Solving the Energy Puzzle: A Multidisciplinary Approach to Energy Transition

Closed
Course
en
English
28 h
This content is rated 0 out of 5
Source
  • From www.futurelearn.com
More info
  • 7 Sequences
  • Introductive Level
  • Starts on April 24, 2016
  • Ends on May 1, 2016

Their employees are learning daily with Edflex

  • Safran
  • Air France
  • TotalEnergies
  • Generali
Learn more

Course details

Syllabus

Since the discovery of fire, mankind has used various energy sources to aid our development. The energy system has been continually changing, as the economy and technology progress. Today, energy systems are confronted with pressing global challenges: climate protection; economic and social development; poverty eradication; adequate food production; health for all; and the conservation of ecosystems, peace and security. A major transformation – an energy transition - is required to address these challenges. Take a multidisciplinary approach to energy transition Energy transition, however, is not a simple question with straightforward solutions. Instead, it must consider and balance technological, legal, economic, spatial and social aspects. On this free online course, we will take this multidisciplinary approach, to examine the energy transition question from each of these perspectives. We will provide you with the framework and methods to analyse the question yourself. We will start by introducing global energy and sustainability issues, and possible scenarios in the first week. To facilitate and realise changes in energy systems, technology and innovation plays an important role. This will be discussed in Week 2. In Weeks 3 and 4, we will analyse legal and economic considerations at regional and country levels. When country-level decisions are being implemented, spatial planning and social acceptance come into the picture. In Weeks 5 and 6, we will discuss how communities and individuals perceive energy transitions and interact with policies. Analyse energy transition in your own country In the final week, you will use the knowledge and skills you will have acquired from this course, to analyse the energy transition question in your own country. To provide insightful analysis and suggest sensible solutions in your final assignment, start thinking now about energy transition questions in your country that you want to work on. With these questions in mind, you can practise and deepen your knowledge with articles, discussions and quizzes each week.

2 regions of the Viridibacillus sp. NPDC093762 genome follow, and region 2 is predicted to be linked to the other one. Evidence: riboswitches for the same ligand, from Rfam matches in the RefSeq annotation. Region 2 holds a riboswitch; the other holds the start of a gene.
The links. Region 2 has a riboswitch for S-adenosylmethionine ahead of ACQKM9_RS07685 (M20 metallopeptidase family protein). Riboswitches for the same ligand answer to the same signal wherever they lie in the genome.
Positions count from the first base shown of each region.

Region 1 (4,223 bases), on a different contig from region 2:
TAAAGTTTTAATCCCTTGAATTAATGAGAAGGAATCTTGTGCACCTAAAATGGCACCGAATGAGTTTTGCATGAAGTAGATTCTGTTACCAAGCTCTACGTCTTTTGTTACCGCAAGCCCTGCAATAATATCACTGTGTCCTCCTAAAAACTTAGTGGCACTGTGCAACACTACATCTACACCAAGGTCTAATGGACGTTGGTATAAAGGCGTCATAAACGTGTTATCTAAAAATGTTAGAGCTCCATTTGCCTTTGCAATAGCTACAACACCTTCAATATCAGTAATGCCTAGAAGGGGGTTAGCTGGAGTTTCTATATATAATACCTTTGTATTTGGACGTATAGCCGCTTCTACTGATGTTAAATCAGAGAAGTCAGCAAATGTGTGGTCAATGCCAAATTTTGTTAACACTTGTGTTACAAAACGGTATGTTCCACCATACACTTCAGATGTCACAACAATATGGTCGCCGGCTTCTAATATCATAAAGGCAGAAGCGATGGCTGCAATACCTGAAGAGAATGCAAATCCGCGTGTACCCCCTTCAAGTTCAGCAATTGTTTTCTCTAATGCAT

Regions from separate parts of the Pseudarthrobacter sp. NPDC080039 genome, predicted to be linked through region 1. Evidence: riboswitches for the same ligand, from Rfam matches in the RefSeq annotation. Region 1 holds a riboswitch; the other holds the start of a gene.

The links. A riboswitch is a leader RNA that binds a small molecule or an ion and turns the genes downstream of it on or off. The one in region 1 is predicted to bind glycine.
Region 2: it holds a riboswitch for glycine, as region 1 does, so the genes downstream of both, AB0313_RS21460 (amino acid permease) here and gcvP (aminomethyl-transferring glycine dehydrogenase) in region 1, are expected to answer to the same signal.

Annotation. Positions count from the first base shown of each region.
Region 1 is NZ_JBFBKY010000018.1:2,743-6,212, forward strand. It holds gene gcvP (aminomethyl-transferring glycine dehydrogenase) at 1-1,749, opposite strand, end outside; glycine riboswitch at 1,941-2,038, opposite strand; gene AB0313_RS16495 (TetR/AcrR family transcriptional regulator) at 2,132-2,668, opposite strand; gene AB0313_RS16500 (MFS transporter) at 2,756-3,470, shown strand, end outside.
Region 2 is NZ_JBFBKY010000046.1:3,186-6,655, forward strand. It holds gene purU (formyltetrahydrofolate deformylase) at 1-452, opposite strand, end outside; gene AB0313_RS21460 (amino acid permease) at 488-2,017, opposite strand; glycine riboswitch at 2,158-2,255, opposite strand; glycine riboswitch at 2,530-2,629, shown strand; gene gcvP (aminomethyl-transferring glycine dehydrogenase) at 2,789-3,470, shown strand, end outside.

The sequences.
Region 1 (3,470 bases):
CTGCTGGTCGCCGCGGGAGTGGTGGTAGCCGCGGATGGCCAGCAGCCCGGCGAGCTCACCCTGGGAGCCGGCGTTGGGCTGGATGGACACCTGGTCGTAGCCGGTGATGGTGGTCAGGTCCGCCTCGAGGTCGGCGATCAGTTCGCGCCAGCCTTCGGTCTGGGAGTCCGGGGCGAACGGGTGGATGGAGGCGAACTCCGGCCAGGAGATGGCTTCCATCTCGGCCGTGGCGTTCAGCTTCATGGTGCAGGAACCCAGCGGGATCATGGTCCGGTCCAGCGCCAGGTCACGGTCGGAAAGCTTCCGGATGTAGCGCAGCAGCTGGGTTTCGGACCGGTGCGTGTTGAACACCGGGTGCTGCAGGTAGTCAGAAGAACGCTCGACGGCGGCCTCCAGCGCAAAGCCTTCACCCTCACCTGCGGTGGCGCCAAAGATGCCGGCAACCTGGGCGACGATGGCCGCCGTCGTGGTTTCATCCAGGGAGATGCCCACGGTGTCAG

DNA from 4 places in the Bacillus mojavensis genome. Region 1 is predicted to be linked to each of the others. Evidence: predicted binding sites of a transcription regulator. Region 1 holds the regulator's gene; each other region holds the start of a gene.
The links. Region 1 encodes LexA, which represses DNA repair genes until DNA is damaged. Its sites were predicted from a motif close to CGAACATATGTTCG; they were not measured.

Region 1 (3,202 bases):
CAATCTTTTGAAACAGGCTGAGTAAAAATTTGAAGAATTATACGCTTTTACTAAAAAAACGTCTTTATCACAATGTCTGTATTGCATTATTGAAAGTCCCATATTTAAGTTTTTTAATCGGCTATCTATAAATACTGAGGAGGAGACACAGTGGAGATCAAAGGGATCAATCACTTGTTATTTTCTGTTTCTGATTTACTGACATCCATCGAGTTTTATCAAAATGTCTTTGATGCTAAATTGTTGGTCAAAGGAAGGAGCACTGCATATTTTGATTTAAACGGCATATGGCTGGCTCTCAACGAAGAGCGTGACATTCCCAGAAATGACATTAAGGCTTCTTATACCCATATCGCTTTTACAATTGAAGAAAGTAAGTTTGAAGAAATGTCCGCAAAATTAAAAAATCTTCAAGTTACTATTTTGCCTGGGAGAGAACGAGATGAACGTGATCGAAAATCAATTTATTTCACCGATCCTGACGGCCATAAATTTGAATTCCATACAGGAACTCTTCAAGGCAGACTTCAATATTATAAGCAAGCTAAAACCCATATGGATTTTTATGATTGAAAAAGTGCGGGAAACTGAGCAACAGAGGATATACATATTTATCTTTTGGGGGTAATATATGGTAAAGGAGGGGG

Prerequisite

None.

Instructors

  • André Faaij

Editor

The University of Groningen (abbreviated as UG; Dutch: Rijksuniversiteit Groningen, abbreviated as RUG) is a public research university in the city of Groningen in the Netherlands. The university was founded in 1614 and is one of the oldest universities in the Netherlands as well as one of its largest. Since its inception more than 200,000 students have graduated. It is a member of the distinguished international Coimbra Group of European universities.

In April 2013, according to the results of the International Student Barometer, the University of Groningen, for the third time in a row, has been voted the best University of the Netherlands. In 2014 the university celebrated its 400th anniversary.

The University of Groningen has ten faculties, nine graduate schools, 27 research centres and institutes, and more than 175 degree programmes.

Platform

FutureLearn is a massive open online course (MOOC) learning platform founded in December 2012.

It is a company launched and wholly owned by The Open University in Milton Keynes, England. It is the first UK-led massive open online course learning platform, and as of March 2015 included 54 UK and international University partners and unlike similar platforms includes four non-university partners: the British Museum, the British Council, the British Library and the National Film and Television School.

This content is rated 4.5 out of 5
(no review)

What did you think of this course?

Complete this resource to write a review